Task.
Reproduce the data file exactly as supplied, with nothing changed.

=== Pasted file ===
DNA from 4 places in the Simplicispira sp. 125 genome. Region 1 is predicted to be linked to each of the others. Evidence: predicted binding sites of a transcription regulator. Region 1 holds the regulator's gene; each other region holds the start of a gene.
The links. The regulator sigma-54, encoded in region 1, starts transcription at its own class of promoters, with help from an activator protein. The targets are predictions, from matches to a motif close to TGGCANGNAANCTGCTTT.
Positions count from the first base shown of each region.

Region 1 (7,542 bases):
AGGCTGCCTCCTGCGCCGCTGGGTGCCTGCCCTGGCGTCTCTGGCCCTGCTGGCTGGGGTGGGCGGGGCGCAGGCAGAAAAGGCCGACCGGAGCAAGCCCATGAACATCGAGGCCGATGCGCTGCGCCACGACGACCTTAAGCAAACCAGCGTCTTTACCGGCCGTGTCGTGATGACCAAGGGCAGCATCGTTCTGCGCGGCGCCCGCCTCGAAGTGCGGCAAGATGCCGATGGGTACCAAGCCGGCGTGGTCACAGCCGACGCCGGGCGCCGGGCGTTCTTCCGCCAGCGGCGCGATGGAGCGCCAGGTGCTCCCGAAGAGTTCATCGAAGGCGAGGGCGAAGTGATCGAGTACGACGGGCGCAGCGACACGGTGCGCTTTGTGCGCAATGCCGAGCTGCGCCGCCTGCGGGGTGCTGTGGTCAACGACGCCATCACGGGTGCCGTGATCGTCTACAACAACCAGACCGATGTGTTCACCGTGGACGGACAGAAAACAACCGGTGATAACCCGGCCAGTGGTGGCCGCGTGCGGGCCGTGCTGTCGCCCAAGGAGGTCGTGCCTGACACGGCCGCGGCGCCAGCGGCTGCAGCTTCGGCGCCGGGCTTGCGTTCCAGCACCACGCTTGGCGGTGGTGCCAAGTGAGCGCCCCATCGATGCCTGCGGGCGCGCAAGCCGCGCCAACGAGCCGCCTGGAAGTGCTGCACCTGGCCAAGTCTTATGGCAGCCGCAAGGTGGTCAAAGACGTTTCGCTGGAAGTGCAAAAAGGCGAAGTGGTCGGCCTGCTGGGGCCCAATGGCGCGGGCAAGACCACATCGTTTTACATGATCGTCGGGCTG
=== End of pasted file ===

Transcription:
DNA from 4 places in the Simplicispira sp. 125 genome. Region 1 is predicted to be linked to each of the others. Evidence: predicted binding sites of a transcription regulator. Region 1 holds the regulator's gene; each other region holds the start of a gene.
The links. The regulator sigma-54, encoded in region 1, starts transcription at its own class of promoters, with help from an activator protein. The targets are predictions, from matches to a motif close to TGGCANGNAANCTGCTTT.
Positions count from the first base shown of each region.

Region 1 (7,542 bases):
AGGCTGCCTCCTGCGCCGCTGGGTGCCTGCCCTGGCGTCTCTGGCCCTGCTGGCTGGGGTGGGCGGGGCGCAGGCAGAAAAGGCCGACCGGAGCAAGCCCATGAACATCGAGGCCGATGCGCTGCGCCACGACGACCTTAAGCAAACCAGCGTCTTTACCGGCCGTGTCGTGATGACCAAGGGCAGCATCGTTCTGCGCGGCGCCCGCCTCGAAGTGCGGCAAGATGCCGATGGGTACCAAGCCGGCGTGGTCACAGCCGACGCCGGGCGCCGGGCGTTCTTCCGCCAGCGGCGCGATGGAGCGCCAGGTGCTCCCGAAGAGTTCATCGAAGGCGAGGGCGAAGTGATCGAGTACGACGGGCGCAGCGACACGGTGCGCTTTGTGCGCAATGCCGAGCTGCGCCGCCTGCGGGGTGCTGTGGTCAACGACGCCATCACGGGTGCCGTGATCGTCTACAACAACCAGACCGATGTGTTCACCGTGGACGGACAGAAAACAACCGGTGATAACCCGGCCAGTGGTGGCCGCGTGCGGGCCGTGCTGTCGCCCAAGGAGGTCGTGCCTGACACGGCCGCGGCGCCAGCGGCTGCAGCTTCGGCGCCGGGCTTGCGTTCCAGCACCACGCTTGGCGGTGGTGCCAAGTGAGCGCCCCATCGATGCCTGCGGGCGCGCAAGCCGCGCCAACGAGCCGCCTGGAAGTGCTGCACCTGGCCAAGTCTTATGGCAGCCGCAAGGTGGTCAAAGACGTTTCGCTGGAAGTGCAAAAAGGCGAAGTGGTCGGCCTGCTGGGGCCCAATGGCGCGGGCAAGACCACATCGTTTTACATGATCGTCGGGCTG